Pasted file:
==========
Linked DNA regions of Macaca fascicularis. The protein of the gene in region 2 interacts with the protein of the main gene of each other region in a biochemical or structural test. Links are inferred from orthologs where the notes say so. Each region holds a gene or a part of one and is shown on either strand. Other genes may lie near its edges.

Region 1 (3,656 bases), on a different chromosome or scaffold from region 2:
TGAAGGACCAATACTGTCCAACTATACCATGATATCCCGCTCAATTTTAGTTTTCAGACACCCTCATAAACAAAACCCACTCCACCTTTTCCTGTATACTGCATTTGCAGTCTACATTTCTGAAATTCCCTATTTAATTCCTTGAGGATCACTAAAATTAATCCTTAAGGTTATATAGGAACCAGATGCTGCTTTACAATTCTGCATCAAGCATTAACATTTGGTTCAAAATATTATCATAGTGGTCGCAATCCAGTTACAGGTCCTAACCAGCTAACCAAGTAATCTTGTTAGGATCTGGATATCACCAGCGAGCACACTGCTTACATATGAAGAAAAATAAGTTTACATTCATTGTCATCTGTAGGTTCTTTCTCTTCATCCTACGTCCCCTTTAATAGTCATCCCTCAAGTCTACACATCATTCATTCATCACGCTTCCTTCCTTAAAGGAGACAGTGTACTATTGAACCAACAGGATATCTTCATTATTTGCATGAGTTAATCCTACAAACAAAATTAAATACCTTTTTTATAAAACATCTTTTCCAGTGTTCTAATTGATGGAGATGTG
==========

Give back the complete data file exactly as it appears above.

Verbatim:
Linked DNA regions of Macaca fascicularis. The protein of the gene in region 2 interacts with the protein of the main gene of each other region in a biochemical or structural test. Links are inferred from orthologs where the notes say so. Each region holds a gene or a part of one and is shown on either strand. Other genes may lie near its edges.

Region 1 (3,656 bases), on a different chromosome or scaffold from region 2:
TGAAGGACCAATACTGTCCAACTATACCATGATATCCCGCTCAATTTTAGTTTTCAGACACCCTCATAAACAAAACCCACTCCACCTTTTCCTGTATACTGCATTTGCAGTCTACATTTCTGAAATTCCCTATTTAATTCCTTGAGGATCACTAAAATTAATCCTTAAGGTTATATAGGAACCAGATGCTGCTTTACAATTCTGCATCAAGCATTAACATTTGGTTCAAAATATTATCATAGTGGTCGCAATCCAGTTACAGGTCCTAACCAGCTAACCAAGTAATCTTGTTAGGATCTGGATATCACCAGCGAGCACACTGCTTACATATGAAGAAAAATAAGTTTACATTCATTGTCATCTGTAGGTTCTTTCTCTTCATCCTACGTCCCCTTTAATAGTCATCCCTCAAGTCTACACATCATTCATTCATCACGCTTCCTTCCTTAAAGGAGACAGTGTACTATTGAACCAACAGGATATCTTCATTATTTGCATGAGTTAATCCTACAAACAAAATTAAATACCTTTTTTATAAAACATCTTTTCCAGTGTTCTAATTGATGGAGATGTG